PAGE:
The Future category showcased "Bioinformatics" -- the collection and analysis of biochemical and biological information using computers -- and its laureates included Prof. Michael Waterman, Dr. Cyrus Chothia and Prof. David Haussler, all pioneers in the field. Prof. Waterman, a professor of biological sciences, mathematics and computer science at the University of Southern California, is considered one of the founders of computational biology; he developed the main algorithms used today in DNA sequencing. Dr. Chothia, of the MRC Laboratory of Molecular Biology in Cambridge, U.K., "pioneered the understanding of relationships between protein sequences and protein structure, function and interactions" -- the fundamental basis for much of structural bioinformatics. Prof. Haussler, the Biomolecular Engineering and Scientific Director of the Genomic Institute at University of California, Santa Cruz, was honored for leading the Human Genome Project, which first mapped the entirety of a human being's DNA. Today, he is part of the Global Alliance for Genomics and Health, which is seeking to create a framework for shared genetic information.
"This shared information can be extremely helpful already in fighting diseases like cancer," said Prof. Haussler. "For the first time, we can actually read the DNA in the cancer cells and know what we're up against. That's already leading to all kinds of exciting creative ideas on how to cure cancer."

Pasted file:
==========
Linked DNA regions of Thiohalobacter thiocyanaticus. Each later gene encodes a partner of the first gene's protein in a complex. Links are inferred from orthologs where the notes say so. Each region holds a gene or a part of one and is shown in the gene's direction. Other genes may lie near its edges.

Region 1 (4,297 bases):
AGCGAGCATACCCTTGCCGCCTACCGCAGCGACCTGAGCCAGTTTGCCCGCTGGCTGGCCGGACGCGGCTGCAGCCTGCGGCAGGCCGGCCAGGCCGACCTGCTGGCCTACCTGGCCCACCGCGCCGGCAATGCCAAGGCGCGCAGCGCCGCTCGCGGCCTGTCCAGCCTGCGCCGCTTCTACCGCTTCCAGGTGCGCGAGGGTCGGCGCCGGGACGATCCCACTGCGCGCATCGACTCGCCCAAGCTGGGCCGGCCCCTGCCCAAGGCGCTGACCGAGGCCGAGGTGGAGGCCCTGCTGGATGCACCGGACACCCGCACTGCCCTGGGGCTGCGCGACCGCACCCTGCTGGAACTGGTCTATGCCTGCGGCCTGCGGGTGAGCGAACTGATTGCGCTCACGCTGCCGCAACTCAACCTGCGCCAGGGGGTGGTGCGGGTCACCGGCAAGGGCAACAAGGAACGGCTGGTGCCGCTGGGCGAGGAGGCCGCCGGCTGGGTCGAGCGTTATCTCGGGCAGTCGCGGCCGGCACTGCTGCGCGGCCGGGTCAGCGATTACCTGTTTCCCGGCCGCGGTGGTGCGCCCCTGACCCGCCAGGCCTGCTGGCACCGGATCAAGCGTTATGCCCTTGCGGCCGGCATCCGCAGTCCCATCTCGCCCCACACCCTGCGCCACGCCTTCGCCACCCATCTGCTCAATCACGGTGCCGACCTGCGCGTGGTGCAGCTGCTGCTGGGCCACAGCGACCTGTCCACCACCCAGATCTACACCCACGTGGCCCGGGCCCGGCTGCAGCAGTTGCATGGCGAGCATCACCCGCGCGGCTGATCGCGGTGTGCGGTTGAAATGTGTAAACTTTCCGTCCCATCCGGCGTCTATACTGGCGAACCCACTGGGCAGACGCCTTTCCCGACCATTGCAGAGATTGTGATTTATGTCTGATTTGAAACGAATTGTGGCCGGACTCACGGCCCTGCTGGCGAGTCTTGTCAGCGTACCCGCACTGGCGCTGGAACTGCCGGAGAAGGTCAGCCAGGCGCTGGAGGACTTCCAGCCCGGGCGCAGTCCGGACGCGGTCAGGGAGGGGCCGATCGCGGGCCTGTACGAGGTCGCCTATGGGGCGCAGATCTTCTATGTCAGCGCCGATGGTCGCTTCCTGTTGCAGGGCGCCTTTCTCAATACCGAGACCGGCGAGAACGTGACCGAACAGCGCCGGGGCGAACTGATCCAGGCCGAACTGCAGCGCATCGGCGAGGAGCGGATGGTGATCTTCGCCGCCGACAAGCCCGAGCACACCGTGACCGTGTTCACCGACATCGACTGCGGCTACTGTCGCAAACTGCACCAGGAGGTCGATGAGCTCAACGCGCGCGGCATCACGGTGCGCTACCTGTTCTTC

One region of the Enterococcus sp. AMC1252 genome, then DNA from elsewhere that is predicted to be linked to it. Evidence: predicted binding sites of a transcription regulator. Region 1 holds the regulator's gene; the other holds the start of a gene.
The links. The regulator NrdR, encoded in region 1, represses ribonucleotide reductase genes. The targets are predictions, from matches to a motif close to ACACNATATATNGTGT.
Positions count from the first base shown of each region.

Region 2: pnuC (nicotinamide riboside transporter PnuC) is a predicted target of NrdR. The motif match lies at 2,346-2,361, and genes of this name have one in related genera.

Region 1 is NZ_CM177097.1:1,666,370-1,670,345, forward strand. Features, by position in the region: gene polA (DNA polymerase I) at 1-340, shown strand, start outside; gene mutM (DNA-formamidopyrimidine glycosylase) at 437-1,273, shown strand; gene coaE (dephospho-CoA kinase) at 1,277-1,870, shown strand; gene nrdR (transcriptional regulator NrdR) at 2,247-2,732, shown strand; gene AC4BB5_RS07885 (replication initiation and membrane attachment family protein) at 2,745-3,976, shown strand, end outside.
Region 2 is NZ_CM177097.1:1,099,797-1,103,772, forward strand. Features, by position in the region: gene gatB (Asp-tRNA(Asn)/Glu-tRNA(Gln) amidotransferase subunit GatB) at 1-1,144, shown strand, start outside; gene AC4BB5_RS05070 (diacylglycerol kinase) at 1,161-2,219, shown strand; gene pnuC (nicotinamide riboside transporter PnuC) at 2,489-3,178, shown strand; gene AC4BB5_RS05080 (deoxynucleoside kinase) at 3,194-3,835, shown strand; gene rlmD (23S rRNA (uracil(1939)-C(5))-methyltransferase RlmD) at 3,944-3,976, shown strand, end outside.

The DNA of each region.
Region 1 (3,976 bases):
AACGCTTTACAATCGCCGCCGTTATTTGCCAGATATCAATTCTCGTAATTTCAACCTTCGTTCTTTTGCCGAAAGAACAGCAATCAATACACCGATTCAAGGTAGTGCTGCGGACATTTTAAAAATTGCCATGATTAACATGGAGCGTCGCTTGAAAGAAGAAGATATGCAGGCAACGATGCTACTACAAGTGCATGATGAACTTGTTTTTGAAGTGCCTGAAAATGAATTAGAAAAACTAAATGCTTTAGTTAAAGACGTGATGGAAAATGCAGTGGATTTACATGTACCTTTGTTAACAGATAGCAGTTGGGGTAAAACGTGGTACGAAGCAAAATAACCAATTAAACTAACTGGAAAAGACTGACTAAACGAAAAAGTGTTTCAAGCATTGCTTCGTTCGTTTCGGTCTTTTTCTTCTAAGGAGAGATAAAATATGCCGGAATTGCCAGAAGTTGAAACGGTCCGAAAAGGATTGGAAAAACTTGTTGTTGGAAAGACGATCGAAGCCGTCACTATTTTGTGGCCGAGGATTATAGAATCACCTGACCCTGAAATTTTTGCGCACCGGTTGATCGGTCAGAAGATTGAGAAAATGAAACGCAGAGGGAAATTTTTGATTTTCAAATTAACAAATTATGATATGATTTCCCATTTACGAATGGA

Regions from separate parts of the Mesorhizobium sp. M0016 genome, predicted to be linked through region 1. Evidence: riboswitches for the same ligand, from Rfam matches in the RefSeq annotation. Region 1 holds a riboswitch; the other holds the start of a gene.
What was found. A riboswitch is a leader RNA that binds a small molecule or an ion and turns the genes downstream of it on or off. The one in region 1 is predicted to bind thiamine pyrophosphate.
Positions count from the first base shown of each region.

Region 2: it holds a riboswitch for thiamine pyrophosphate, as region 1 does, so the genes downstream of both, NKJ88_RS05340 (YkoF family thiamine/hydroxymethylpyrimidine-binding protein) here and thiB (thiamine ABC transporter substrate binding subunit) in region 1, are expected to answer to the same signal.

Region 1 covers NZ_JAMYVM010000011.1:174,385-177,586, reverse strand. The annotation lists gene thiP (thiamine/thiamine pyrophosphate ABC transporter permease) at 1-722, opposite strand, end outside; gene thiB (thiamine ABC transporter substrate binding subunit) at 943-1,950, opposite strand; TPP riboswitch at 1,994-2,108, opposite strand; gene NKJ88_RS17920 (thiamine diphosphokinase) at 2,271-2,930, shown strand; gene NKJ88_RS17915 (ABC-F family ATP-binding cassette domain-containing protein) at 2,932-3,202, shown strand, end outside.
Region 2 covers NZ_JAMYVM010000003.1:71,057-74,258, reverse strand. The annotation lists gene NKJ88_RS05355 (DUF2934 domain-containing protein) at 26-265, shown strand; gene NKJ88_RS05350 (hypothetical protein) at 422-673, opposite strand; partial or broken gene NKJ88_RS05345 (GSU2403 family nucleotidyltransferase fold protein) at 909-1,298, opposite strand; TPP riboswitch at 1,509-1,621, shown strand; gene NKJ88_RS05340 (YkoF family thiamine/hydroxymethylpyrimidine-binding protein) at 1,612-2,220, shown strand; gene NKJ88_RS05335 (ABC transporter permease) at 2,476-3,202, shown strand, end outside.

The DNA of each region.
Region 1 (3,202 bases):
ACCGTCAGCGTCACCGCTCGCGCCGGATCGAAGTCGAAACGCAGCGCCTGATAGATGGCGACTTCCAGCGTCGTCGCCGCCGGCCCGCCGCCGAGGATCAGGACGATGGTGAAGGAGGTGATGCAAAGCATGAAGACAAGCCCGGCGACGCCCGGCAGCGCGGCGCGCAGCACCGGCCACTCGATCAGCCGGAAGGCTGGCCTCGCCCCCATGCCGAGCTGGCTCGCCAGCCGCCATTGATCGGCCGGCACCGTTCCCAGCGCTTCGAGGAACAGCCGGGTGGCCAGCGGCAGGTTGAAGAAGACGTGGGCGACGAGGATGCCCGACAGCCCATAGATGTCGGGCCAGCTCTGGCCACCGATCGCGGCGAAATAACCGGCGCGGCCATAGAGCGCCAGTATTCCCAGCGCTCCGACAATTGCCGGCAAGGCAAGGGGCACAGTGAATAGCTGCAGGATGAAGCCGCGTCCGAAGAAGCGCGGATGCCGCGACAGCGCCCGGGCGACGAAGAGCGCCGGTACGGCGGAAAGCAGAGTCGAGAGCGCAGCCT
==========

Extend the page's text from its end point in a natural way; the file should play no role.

Prof. Waterman, accepting the Future category award on behalf of all three laureates, said, "We caught the transformation of biology from mostly a descriptive subject to an information rich science. Our research was not then in any hot - topics category - we simply found fascinating problems that were irresistible and we were determined to pursue them. We greatly appreciate the Dan David Foundation and Tel Aviv University for choosing Bioinformatics as the area for the award and we are deeply honored to be the awardees."
The Dan David Award ceremony also featured several colorful performances by the Mayumana Group, gifted percussion artists from around the world.